The Sights and Sounds of DOOM

Happy #Spooktober, everyone! As far as scary games go, images of id Software’s 1993 classic corridor shooter, DOOM, like this one…

…this one…

…and this daunting gem…

…may not read as especially horror-riffic, particularly when compared to the grisly scenes in the same game’s recent reboot. But folks, for this video game player, back in the early 1990s, DOOM was about as scary as it got. And that’s wasn’t necessarily because of its gruesome monsters or its “space marine fights through the underworld” story. For me, the true scares in this game came from its visceral environmental models and dread-inducing sound design.

To this day, I’ve no idea exactly how DOOM made it into our house, and I’m pretty sure my parents would have chucked it if they had known about it. I do know that we had its Shareware version, which contained only nine levels and wanted very badly for you to buy the rest of them in its “sequels.” But it didn’t matter; nine levels were all I needed. Once I found DOOM, I found gaming bliss…and the only way anyone was going to take from me was by prying it from my cold, dead hands!

But I digress.

Fact is, back in the day, I played DOOM on our gloriously beige IBM PC, and it got me hook, line, and sinker. But, because I’m also something of a weakling when it comes to horror games, it also frightened me, terribly. Oh, I tricked myself into thinking I could handle playing it in our darkened computer room over the window of which I threw a blanket. But before too long, I found myself pulling off that blanket and flicking the lights back on, hesitant to go back to the keyboard. I just wasn’t used to being pulled into a game so thoroughly, let alone one that offered up some rather nightmarish scenes.

I mentioned that the scares didn’t come from the game’s monsters, and they didn’t. (Well, mostly. Running into a floating Cacodemon was never a picnic.) Instead, most of the sheer dread I experience in the game came from (1) having to travel through a number of the game’s more claustrophobic and dark spaces, and (2) the moans, groans, shrieks, and guttural utterances of said monsters, especially when they weren’t immediately in view.

Prior to playing DOOM, the most immersed I ever became in a game was probably when I became obsessed with finding all the secrets in Super Mario World. And even then, the only time I was concerned about the look and feel of Dinosaur Land was when Mario was about to kick the bucket. DOOM offered a type of immersion that I had only nominally experienced previously in Wolfenstein 3D. A fine game in its own right, Wolfenstein 3D and I never really clicked, and maybe it was because its overall design didn’t look or sound as intimidating as DOOM. And the thing about DOOM was that, honestly, my imagination made the game much scarier than it was (in hindsight). Whenever I was about to enter a dimly-lit space that I was sure would be brimming with baddies, I absolutely stopped in my tracks. Every time it happened my brain said “are you sure you want to go in there?” And every time I had to say “yes,” because my space marine had to get out, and the only way out was forward through some terrible places. Wolfenstein’s bright gray hallways, though teeming with enemies, never filled me with such palpable fear.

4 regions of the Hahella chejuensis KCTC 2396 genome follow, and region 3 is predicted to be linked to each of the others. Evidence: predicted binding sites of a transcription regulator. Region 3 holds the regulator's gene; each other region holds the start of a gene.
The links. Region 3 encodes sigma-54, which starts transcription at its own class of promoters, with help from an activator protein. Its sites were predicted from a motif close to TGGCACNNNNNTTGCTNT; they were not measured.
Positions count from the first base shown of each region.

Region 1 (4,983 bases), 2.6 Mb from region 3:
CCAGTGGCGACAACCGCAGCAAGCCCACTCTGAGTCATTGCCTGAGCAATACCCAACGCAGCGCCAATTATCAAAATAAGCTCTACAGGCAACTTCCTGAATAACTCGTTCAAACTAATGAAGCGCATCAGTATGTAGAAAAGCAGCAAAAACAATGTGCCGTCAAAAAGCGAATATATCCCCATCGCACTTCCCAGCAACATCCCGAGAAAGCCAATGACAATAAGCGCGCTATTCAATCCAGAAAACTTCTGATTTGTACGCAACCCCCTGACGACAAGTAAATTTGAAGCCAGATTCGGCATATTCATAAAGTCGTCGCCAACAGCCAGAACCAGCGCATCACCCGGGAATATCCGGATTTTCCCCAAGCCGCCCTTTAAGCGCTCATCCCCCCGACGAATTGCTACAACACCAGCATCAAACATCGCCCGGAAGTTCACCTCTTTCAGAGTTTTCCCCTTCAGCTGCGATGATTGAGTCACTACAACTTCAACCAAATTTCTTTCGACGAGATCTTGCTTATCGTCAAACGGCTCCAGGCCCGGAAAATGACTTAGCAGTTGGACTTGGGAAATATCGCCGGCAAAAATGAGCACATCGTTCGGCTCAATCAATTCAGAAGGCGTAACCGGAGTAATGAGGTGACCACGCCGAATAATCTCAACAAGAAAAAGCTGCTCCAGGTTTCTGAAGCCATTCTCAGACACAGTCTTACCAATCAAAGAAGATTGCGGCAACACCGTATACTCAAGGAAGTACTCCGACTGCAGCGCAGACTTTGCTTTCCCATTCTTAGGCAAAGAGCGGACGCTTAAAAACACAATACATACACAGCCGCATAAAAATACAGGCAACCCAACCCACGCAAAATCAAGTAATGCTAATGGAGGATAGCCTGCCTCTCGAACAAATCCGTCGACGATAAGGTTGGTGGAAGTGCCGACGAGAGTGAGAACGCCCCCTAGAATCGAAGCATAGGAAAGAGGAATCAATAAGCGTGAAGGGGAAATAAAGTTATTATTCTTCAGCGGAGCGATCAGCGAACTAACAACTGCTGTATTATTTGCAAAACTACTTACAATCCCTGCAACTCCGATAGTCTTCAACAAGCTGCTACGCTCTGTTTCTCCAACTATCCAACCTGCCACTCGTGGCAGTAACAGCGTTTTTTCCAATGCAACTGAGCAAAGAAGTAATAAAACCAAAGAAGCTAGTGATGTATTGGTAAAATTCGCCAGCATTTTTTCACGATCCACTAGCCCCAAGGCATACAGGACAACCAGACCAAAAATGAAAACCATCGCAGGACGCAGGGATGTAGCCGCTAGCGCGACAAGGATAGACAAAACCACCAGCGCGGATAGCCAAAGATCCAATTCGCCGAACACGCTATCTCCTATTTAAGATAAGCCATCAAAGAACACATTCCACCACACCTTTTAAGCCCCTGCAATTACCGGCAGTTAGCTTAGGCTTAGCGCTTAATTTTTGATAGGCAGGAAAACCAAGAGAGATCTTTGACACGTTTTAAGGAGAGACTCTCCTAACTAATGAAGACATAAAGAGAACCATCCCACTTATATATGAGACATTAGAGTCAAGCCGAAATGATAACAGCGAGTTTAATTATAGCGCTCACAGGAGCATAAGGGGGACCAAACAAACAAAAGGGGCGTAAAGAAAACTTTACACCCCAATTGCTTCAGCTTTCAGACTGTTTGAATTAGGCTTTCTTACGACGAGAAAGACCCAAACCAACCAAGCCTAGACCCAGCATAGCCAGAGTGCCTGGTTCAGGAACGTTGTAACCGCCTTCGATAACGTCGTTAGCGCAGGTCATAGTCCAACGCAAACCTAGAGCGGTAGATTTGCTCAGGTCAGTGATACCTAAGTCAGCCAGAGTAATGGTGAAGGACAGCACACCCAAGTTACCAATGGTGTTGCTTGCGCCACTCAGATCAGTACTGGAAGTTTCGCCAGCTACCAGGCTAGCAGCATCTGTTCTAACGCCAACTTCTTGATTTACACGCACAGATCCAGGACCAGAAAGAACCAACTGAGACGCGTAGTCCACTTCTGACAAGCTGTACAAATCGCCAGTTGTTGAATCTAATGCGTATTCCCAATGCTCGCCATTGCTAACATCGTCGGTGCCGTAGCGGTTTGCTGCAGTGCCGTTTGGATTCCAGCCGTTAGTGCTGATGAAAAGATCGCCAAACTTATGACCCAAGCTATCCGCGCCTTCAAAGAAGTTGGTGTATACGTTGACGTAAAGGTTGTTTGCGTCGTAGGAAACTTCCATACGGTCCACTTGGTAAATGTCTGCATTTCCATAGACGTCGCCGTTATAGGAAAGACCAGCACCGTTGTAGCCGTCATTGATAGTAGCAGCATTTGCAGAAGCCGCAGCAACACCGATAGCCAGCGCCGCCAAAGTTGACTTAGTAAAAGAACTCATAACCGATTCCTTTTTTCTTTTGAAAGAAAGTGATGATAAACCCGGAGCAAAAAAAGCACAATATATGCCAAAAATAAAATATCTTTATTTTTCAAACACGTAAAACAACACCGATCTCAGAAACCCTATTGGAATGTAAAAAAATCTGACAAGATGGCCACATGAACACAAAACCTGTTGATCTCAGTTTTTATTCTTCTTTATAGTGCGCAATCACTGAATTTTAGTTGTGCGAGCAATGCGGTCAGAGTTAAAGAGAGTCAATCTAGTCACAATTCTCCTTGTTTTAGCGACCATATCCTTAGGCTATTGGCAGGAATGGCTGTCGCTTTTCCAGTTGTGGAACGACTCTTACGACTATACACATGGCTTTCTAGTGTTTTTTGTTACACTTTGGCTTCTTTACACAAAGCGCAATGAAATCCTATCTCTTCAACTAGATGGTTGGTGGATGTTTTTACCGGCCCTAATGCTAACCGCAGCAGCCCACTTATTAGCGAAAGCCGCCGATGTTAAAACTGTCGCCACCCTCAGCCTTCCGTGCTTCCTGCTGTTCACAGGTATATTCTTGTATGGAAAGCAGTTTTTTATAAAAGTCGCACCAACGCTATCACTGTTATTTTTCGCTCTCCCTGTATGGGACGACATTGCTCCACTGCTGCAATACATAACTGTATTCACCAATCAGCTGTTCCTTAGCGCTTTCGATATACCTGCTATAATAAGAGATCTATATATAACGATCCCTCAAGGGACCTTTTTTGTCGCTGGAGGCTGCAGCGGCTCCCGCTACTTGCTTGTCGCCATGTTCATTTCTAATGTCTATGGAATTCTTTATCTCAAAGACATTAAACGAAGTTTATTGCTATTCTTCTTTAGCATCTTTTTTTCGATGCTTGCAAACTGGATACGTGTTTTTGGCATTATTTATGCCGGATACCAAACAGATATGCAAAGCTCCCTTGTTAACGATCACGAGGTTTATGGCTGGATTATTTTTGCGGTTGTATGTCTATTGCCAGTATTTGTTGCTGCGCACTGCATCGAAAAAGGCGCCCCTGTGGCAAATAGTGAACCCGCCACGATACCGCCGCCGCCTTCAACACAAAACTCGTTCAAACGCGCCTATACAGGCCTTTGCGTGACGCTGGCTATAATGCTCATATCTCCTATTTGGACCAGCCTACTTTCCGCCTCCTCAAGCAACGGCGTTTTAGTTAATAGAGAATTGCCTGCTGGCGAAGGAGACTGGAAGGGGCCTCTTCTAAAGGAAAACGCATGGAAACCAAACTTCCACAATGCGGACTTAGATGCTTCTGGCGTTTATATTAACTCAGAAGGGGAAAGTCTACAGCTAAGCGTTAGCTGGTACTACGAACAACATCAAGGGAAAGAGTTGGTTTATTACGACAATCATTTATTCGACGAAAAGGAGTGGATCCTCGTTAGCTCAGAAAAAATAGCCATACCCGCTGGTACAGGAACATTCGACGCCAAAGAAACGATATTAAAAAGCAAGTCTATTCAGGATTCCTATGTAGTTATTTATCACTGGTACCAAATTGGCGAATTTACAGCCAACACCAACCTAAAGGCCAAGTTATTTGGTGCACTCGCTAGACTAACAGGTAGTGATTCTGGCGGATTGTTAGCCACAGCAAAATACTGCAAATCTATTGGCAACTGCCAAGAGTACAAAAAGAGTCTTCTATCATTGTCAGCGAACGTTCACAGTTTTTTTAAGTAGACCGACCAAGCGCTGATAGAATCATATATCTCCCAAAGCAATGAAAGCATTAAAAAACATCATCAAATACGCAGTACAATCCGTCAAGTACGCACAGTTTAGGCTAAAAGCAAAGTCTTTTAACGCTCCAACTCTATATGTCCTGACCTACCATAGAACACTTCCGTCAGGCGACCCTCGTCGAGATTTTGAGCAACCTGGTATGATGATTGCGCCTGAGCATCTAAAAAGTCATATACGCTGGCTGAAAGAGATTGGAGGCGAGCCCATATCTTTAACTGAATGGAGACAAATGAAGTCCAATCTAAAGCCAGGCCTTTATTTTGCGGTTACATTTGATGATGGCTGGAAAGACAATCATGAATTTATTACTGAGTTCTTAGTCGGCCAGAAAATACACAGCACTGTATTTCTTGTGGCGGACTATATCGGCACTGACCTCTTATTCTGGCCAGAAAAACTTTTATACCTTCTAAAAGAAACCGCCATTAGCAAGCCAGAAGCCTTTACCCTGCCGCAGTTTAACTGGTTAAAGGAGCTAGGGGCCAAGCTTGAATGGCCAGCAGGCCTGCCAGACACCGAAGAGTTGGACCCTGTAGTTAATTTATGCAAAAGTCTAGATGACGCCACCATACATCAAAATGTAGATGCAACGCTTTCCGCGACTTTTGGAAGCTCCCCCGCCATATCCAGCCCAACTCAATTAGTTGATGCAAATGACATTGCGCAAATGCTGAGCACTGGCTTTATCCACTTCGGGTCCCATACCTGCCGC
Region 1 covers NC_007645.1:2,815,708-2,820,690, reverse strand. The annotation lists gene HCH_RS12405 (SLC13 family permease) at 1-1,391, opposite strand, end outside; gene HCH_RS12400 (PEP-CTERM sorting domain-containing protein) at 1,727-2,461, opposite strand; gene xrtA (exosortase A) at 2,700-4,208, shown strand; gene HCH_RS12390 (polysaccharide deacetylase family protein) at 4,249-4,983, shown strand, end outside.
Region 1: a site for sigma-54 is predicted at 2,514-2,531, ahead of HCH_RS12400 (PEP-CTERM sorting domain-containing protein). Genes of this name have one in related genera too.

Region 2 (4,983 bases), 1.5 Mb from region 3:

The same dread-filled hesitation occurred any time I heard a monster before I saw it. If you really want to give me a scary experience, forget about jump scares in a hockey mask. Give me far-off wails, incorporeal growls, any creepy sound that can’t be immediately associated with a physical body. DOOM was excellent at providing just the worst and scariest sounds without faces. Most of the time, this was a good thing in the end, because it meant that I had a minute to prepare for an oncoming onslaught. And thank goodness too, because I needed part of that minute to steel my nerves. Those monster noises coming from nowhere, until they came from somewhere, absolutely added to DOOM’s immersive experience and its overall sense of terror.

DOOM laid the groundwork for what was to come with me and horror games, which, honestly, I didn’t think would amount to much. Only then, DOOM II was released…

All embedded images © id Software (1993).

One Comment

  1. cary says:

    Reblogged this on Recollections of Play and commented:

    Wait, since when did it become nearly the end of October?! Despite my inability to keep time, it’s #Spooktober over on Virtual Bastion, and we’re celebrating scary games all month long! Here’s my first #Spooktober entry, which is all about, of course, DOOM.


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